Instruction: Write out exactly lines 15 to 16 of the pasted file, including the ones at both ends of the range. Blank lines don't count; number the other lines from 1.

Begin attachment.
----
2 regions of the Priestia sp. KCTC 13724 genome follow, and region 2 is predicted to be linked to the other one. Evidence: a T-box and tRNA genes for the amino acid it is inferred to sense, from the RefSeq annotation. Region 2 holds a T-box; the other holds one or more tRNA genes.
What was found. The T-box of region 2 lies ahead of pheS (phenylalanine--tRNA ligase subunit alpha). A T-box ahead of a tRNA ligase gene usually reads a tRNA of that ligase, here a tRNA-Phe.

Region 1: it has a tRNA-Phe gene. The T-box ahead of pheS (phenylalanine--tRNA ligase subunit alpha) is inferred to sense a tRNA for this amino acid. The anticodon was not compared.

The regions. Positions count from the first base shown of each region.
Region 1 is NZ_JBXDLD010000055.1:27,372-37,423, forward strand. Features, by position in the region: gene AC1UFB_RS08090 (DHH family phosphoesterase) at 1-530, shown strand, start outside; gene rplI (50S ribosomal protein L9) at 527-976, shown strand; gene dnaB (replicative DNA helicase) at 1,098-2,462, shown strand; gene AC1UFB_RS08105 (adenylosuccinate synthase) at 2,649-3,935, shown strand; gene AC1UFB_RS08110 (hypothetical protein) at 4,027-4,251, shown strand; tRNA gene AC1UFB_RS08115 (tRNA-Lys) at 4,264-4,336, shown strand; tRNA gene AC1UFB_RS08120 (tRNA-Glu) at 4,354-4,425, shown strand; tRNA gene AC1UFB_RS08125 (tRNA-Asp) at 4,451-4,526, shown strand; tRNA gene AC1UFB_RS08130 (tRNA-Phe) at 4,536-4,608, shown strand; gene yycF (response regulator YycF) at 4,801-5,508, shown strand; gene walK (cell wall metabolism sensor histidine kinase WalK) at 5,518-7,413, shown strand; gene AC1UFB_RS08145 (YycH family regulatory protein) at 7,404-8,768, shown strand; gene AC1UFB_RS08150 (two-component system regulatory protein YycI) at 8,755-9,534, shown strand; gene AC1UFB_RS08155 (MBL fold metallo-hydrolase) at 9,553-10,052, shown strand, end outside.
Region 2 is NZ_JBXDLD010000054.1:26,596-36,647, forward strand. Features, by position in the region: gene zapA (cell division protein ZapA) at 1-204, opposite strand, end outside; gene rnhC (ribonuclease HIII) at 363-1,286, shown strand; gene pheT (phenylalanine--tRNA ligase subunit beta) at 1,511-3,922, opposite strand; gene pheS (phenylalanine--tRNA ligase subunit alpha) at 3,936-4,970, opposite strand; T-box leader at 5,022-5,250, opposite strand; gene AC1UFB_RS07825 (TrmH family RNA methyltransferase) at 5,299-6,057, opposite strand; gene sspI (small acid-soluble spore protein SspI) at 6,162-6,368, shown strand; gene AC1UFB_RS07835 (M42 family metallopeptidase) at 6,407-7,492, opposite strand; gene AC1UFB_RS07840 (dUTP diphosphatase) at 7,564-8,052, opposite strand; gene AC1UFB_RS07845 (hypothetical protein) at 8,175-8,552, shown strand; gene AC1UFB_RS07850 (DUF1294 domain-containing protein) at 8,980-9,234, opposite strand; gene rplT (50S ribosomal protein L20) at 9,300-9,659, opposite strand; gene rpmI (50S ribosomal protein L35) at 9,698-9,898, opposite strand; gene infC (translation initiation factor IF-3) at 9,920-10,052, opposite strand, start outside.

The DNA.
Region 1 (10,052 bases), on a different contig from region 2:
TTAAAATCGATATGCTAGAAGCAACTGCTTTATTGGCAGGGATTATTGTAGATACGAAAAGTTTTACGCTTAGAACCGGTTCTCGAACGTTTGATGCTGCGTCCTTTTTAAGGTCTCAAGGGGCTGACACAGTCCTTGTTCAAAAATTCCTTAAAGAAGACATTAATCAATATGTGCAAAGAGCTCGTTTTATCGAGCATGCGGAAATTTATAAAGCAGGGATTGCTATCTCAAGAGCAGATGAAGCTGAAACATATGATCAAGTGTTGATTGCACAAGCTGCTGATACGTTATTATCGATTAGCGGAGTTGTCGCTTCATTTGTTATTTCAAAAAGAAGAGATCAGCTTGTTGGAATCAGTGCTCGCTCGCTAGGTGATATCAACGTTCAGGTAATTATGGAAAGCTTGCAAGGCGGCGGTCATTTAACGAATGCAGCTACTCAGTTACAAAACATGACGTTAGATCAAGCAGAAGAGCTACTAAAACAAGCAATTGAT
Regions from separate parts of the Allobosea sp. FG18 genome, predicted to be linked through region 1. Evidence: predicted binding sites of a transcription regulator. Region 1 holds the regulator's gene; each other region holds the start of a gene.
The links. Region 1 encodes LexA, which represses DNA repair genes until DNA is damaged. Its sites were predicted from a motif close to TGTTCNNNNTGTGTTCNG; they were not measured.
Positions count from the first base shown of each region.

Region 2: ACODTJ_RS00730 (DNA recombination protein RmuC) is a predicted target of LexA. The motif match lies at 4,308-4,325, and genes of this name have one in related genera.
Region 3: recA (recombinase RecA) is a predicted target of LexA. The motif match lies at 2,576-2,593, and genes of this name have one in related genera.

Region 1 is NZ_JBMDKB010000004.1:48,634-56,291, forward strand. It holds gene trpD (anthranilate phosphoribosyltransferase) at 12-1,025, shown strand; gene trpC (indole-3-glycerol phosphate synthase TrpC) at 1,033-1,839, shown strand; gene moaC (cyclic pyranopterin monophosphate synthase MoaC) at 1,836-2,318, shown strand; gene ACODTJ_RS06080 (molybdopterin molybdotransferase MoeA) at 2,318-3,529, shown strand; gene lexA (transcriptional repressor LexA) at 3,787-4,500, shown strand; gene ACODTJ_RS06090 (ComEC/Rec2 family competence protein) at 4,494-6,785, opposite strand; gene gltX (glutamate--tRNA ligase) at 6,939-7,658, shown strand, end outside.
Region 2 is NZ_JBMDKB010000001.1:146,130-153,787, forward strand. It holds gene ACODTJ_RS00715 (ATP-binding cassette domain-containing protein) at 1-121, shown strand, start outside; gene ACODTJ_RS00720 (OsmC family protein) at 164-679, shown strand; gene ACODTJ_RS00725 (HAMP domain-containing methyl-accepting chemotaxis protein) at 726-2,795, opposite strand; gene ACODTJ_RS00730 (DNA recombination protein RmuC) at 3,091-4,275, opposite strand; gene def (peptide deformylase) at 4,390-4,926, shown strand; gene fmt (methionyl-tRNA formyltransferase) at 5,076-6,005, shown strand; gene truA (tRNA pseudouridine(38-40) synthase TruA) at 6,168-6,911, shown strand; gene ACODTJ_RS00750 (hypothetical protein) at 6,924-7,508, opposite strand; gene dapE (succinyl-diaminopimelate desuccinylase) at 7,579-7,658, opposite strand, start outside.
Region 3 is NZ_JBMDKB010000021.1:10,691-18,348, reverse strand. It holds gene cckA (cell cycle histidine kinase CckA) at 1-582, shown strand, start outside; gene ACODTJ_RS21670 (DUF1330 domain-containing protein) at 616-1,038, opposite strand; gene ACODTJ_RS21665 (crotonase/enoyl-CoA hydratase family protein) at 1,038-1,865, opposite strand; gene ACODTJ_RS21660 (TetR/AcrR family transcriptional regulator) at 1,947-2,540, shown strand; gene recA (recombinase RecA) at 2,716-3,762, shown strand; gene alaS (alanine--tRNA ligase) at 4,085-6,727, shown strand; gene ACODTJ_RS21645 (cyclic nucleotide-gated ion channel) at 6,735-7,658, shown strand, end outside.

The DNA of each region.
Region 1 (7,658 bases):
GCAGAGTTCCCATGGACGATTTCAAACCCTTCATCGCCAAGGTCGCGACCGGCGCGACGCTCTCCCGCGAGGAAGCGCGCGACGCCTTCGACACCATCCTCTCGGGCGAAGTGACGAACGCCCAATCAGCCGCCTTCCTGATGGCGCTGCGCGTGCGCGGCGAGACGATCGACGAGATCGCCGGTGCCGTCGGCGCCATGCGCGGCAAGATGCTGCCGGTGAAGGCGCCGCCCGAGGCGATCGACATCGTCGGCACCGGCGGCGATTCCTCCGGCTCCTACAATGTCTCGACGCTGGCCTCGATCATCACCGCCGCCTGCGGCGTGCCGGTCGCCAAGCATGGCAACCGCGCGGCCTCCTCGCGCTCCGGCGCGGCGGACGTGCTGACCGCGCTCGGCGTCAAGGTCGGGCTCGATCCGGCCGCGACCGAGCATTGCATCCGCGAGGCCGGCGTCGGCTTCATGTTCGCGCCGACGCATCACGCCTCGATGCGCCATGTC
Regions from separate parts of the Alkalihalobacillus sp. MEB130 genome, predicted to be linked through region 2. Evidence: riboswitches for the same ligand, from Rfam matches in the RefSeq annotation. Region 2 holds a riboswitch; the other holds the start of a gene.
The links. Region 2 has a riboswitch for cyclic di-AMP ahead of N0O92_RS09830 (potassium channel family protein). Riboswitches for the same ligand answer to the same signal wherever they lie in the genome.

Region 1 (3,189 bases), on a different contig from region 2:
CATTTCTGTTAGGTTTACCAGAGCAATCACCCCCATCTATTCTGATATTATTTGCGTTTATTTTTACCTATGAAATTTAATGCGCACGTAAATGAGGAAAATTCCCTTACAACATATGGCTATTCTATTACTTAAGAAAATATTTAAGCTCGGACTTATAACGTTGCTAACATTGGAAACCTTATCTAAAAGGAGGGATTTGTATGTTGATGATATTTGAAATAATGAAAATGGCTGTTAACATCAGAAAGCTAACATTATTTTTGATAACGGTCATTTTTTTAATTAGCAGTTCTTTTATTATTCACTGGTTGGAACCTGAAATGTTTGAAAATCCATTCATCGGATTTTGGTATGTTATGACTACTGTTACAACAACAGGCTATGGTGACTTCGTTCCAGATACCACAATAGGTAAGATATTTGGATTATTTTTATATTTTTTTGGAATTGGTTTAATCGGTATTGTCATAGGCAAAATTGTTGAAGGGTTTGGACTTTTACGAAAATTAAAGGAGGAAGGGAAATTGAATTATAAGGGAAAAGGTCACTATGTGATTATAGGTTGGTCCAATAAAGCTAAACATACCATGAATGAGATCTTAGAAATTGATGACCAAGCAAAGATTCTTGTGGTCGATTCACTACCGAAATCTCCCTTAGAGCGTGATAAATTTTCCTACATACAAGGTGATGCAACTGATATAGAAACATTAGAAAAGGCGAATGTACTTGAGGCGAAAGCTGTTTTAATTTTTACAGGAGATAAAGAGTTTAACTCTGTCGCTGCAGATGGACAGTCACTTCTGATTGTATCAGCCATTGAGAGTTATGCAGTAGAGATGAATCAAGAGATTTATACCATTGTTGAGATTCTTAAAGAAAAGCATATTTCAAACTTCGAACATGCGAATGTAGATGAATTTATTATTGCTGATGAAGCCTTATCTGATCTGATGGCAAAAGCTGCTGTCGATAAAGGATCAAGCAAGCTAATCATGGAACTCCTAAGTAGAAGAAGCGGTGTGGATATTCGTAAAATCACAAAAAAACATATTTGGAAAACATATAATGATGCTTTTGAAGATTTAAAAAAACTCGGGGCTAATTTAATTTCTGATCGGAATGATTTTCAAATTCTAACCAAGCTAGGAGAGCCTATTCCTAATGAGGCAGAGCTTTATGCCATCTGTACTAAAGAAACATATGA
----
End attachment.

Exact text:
Region 1 is NZ_JBMDKB010000004.1:48,634-56,291, forward strand. It holds gene trpD (anthranilate phosphoribosyltransferase) at 12-1,025, shown strand; gene trpC (indole-3-glycerol phosphate synthase TrpC) at 1,033-1,839, shown strand; gene moaC (cyclic pyranopterin monophosphate synthase MoaC) at 1,836-2,318, shown strand; gene ACODTJ_RS06080 (molybdopterin molybdotransferase MoeA) at 2,318-3,529, shown strand; gene lexA (transcriptional repressor LexA) at 3,787-4,500, shown strand; gene ACODTJ_RS06090 (ComEC/Rec2 family competence protein) at 4,494-6,785, opposite strand; gene gltX (glutamate--tRNA ligase) at 6,939-7,658, shown strand, end outside.
Region 2 is NZ_JBMDKB010000001.1:146,130-153,787, forward strand. It holds gene ACODTJ_RS00715 (ATP-binding cassette domain-containing protein) at 1-121, shown strand, start outside; gene ACODTJ_RS00720 (OsmC family protein) at 164-679, shown strand; gene ACODTJ_RS00725 (HAMP domain-containing methyl-accepting chemotaxis protein) at 726-2,795, opposite strand; gene ACODTJ_RS00730 (DNA recombination protein RmuC) at 3,091-4,275, opposite strand; gene def (peptide deformylase) at 4,390-4,926, shown strand; gene fmt (methionyl-tRNA formyltransferase) at 5,076-6,005, shown strand; gene truA (tRNA pseudouridine(38-40) synthase TruA) at 6,168-6,911, shown strand; gene ACODTJ_RS00750 (hypothetical protein) at 6,924-7,508, opposite strand; gene dapE (succinyl-diaminopimelate desuccinylase) at 7,579-7,658, opposite strand, start outside.